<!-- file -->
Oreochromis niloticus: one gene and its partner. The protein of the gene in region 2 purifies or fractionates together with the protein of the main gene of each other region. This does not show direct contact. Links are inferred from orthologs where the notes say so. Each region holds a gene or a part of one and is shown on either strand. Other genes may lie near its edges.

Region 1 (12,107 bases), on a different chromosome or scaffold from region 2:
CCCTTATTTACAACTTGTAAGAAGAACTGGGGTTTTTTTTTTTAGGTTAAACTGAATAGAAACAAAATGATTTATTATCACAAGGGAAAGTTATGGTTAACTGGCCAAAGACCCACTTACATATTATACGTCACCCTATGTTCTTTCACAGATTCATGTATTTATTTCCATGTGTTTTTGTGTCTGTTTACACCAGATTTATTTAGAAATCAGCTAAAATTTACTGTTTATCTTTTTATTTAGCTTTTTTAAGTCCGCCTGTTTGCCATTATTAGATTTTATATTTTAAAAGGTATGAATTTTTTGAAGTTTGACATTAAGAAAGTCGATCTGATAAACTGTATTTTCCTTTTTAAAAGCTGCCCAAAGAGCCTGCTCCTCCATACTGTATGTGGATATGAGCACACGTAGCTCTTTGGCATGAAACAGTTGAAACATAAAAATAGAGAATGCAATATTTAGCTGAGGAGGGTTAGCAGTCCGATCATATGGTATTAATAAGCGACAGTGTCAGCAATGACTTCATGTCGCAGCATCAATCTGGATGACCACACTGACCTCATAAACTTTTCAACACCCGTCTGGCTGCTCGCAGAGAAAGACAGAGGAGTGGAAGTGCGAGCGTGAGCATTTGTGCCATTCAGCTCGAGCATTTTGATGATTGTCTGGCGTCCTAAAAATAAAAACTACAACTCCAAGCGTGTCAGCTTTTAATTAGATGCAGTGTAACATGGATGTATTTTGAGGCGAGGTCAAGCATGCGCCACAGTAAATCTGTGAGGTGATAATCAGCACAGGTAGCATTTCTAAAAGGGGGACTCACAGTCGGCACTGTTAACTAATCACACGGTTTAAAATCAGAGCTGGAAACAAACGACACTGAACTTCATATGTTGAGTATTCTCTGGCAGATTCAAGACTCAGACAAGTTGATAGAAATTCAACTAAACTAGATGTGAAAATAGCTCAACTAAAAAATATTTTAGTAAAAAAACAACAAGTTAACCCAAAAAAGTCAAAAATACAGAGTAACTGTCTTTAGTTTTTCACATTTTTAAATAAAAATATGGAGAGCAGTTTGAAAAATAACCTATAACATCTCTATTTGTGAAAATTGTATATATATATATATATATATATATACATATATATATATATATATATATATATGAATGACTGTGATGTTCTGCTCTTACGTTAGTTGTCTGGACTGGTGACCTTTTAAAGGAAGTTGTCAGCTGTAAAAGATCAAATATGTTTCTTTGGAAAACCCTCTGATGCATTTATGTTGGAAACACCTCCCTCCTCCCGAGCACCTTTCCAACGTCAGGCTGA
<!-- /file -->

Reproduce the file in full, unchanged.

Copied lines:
Oreochromis niloticus: one gene and its partner. The protein of the gene in region 2 purifies or fractionates together with the protein of the main gene of each other region. This does not show direct contact. Links are inferred from orthologs where the notes say so. Each region holds a gene or a part of one and is shown on either strand. Other genes may lie near its edges.

Region 1 (12,107 bases), on a different chromosome or scaffold from region 2:
CCCTTATTTACAACTTGTAAGAAGAACTGGGGTTTTTTTTTTTAGGTTAAACTGAATAGAAACAAAATGATTTATTATCACAAGGGAAAGTTATGGTTAACTGGCCAAAGACCCACTTACATATTATACGTCACCCTATGTTCTTTCACAGATTCATGTATTTATTTCCATGTGTTTTTGTGTCTGTTTACACCAGATTTATTTAGAAATCAGCTAAAATTTACTGTTTATCTTTTTATTTAGCTTTTTTAAGTCCGCCTGTTTGCCATTATTAGATTTTATATTTTAAAAGGTATGAATTTTTTGAAGTTTGACATTAAGAAAGTCGATCTGATAAACTGTATTTTCCTTTTTAAAAGCTGCCCAAAGAGCCTGCTCCTCCATACTGTATGTGGATATGAGCACACGTAGCTCTTTGGCATGAAACAGTTGAAACATAAAAATAGAGAATGCAATATTTAGCTGAGGAGGGTTAGCAGTCCGATCATATGGTATTAATAAGCGACAGTGTCAGCAATGACTTCATGTCGCAGCATCAATCTGGATGACCACACTGACCTCATAAACTTTTCAACACCCGTCTGGCTGCTCGCAGAGAAAGACAGAGGAGTGGAAGTGCGAGCGTGAGCATTTGTGCCATTCAGCTCGAGCATTTTGATGATTGTCTGGCGTCCTAAAAATAAAAACTACAACTCCAAGCGTGTCAGCTTTTAATTAGATGCAGTGTAACATGGATGTATTTTGAGGCGAGGTCAAGCATGCGCCACAGTAAATCTGTGAGGTGATAATCAGCACAGGTAGCATTTCTAAAAGGGGGACTCACAGTCGGCACTGTTAACTAATCACACGGTTTAAAATCAGAGCTGGAAACAAACGACACTGAACTTCATATGTTGAGTATTCTCTGGCAGATTCAAGACTCAGACAAGTTGATAGAAATTCAACTAAACTAGATGTGAAAATAGCTCAACTAAAAAATATTTTAGTAAAAAAACAACAAGTTAACCCAAAAAAGTCAAAAATACAGAGTAACTGTCTTTAGTTTTTCACATTTTTAAATAAAAATATGGAGAGCAGTTTGAAAAATAACCTATAACATCTCTATTTGTGAAAATTGTATATATATATATATATATATATATACATATATATATATATATATATATATATGAATGACTGTGATGTTCTGCTCTTACGTTAGTTGTCTGGACTGGTGACCTTTTAAAGGAAGTTGTCAGCTGTAAAAGATCAAATATGTTTCTTTGGAAAACCCTCTGATGCATTTATGTTGGAAACACCTCCCTCCTCCCGAGCACCTTTCCAACGTCAGGCTGA